We put three rugged cameras through the paces. Here are the results.
The SeaLife Mini II camera
Can rugged digital cameras really take a beating and still take great pictures? To find out, we doused three new cameras with water, dropped them on concrete, and even drove over one of them with a 1,700-pound utility-terrain vehicle.
Fujifilm FinePix XP20 The 14-megapixel FinePix, which also shoots 720p HD video, took the sharpest photos during our test, even after we covered it in mud and ice, sprayed it with a hose, doused it with a bucket of water, and threw a rock at the lens. (We did notice some dents after dropping it on concrete.) The camera has a 2.7-inch LCD screen, 10MB of internal memory, and a slot for an SD memory card. Cost: $200
Pentax Optio WG-1 This 14-megapixel camera kept on clicking after we covered it in mud and ice and pounded it with a rock, though the casing got scuffed when we dropped it. The camera, which has a 2.7-inch LCD screen, has a variety of cool features, including a setting that lets you automatically shoot several photos in a row using different exposures. It has 97MB of memory and an SD card slot. Cost: $350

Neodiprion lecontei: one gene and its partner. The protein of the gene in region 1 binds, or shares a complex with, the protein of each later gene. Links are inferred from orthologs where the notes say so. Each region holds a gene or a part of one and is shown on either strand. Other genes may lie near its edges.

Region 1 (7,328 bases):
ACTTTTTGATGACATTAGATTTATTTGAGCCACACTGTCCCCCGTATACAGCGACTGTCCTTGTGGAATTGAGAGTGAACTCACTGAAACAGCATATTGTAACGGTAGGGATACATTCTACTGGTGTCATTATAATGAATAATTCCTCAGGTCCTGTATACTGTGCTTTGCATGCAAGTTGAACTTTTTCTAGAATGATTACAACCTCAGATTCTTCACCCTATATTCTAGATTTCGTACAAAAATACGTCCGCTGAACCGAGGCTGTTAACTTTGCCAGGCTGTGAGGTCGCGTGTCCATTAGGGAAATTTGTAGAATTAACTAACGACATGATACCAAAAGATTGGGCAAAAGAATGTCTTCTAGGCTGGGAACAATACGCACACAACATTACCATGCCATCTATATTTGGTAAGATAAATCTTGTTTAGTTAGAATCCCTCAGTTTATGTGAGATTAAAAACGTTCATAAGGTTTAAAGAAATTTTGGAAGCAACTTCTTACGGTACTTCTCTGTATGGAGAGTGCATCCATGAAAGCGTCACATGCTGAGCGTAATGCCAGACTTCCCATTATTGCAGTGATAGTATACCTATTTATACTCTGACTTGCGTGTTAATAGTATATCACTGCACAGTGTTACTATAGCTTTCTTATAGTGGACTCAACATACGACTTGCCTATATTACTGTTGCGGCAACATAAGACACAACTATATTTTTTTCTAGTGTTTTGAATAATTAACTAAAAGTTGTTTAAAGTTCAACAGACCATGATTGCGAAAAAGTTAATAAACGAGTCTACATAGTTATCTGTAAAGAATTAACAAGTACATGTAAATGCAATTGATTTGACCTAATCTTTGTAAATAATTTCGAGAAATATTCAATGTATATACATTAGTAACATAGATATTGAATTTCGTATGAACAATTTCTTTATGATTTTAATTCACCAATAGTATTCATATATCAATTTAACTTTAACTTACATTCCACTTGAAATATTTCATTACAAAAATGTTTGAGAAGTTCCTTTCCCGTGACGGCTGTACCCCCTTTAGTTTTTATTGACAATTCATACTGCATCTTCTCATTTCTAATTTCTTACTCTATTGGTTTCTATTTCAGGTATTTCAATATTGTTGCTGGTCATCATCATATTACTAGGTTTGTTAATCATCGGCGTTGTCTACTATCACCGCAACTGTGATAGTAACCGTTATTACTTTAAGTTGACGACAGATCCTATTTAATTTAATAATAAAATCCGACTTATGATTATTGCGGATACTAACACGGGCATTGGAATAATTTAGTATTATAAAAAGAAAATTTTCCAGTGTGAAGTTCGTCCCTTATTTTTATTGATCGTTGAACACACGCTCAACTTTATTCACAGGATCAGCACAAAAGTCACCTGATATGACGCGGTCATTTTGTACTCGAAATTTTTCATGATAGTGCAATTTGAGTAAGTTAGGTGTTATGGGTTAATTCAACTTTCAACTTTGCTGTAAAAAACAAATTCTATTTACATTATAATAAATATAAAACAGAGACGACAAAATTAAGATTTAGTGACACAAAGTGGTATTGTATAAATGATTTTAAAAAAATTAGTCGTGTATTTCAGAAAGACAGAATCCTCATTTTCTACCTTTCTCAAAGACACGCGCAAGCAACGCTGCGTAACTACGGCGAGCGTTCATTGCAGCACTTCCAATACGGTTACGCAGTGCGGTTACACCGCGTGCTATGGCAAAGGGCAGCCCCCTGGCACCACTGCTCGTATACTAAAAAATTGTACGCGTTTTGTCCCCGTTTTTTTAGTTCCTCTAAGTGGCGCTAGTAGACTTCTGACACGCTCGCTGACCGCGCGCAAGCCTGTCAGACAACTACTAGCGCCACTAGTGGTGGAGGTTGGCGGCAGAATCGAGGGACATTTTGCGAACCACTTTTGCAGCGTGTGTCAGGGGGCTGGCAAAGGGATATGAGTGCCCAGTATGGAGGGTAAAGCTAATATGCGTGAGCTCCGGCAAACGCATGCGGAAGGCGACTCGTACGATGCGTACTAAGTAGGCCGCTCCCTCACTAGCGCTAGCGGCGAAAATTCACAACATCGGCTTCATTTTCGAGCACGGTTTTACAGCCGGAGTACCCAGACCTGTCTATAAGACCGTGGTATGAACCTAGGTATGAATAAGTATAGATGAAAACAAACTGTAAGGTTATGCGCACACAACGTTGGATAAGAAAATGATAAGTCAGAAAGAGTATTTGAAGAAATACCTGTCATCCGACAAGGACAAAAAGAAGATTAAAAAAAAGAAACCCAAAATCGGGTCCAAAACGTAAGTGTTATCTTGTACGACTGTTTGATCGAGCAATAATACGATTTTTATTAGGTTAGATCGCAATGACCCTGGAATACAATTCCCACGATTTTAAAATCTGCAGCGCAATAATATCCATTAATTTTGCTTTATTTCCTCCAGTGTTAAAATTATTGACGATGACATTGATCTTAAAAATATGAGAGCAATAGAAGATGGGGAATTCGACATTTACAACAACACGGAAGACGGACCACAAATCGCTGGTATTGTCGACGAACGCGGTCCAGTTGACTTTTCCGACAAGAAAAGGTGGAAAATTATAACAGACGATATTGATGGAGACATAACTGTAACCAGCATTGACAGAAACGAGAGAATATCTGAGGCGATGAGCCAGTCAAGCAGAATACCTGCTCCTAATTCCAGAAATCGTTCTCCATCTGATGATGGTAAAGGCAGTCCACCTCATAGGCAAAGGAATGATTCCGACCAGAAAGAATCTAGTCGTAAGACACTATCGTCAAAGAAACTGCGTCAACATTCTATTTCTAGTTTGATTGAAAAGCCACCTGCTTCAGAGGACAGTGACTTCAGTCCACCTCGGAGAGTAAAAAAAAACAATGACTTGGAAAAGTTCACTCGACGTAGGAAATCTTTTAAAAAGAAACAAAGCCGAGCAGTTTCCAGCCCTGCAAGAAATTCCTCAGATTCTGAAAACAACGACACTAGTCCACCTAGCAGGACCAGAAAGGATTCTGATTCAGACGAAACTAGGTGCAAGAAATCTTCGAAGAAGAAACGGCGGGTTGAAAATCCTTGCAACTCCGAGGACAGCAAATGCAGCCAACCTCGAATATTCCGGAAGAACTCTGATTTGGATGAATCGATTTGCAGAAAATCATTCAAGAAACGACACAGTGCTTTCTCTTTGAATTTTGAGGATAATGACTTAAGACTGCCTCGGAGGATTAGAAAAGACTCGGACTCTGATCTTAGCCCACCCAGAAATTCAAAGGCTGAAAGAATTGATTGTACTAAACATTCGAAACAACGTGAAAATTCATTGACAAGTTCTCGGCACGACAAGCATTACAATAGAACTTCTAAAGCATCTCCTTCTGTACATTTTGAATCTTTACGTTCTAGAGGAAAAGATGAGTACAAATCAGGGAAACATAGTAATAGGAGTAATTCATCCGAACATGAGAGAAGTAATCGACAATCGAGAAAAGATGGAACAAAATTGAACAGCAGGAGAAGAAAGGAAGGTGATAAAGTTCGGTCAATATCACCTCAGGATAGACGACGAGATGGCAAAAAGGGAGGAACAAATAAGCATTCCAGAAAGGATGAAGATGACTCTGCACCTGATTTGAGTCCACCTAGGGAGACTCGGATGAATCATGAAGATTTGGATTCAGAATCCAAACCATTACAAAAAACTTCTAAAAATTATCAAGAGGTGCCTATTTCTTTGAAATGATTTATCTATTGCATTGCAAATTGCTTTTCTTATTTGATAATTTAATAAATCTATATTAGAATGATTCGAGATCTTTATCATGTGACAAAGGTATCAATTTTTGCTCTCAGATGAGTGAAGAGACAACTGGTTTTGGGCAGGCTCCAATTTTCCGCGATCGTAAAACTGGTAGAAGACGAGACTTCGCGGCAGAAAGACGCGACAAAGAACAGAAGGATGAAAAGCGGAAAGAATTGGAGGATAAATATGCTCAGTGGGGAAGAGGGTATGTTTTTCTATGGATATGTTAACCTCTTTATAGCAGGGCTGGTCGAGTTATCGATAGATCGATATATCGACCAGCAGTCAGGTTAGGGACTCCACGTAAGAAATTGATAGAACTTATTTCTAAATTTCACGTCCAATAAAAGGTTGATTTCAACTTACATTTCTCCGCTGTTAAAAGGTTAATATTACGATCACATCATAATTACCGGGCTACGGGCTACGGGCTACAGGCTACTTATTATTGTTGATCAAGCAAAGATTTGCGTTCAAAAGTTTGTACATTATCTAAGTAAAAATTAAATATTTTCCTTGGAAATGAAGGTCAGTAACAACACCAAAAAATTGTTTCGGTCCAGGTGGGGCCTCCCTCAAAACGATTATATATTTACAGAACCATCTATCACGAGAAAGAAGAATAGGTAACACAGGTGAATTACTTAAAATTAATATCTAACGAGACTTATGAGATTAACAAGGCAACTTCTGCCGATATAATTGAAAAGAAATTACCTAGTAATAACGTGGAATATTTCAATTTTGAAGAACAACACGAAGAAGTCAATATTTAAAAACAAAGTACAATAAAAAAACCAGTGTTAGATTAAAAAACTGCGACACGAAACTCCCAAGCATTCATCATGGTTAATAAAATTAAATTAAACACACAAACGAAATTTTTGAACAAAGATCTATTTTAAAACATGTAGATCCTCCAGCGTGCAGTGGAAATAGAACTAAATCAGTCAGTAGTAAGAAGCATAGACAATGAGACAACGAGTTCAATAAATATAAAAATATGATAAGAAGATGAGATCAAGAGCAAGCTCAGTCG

SeaLife Mini II The Mini II lacks fancy features, but it was the toughest model we tested. We covered it with ice and mud, doused it with water, and drove over it with a 1,700-pound Polaris Ranger UTV. It emerged without a scratch. Photo quality was so-so: Outdoor shots looked crisp and colorful, but indoor shots were blurry. The camera has a 2.4-inch LCD screen, 28MB of memory, and an SD card slot. Cost: $260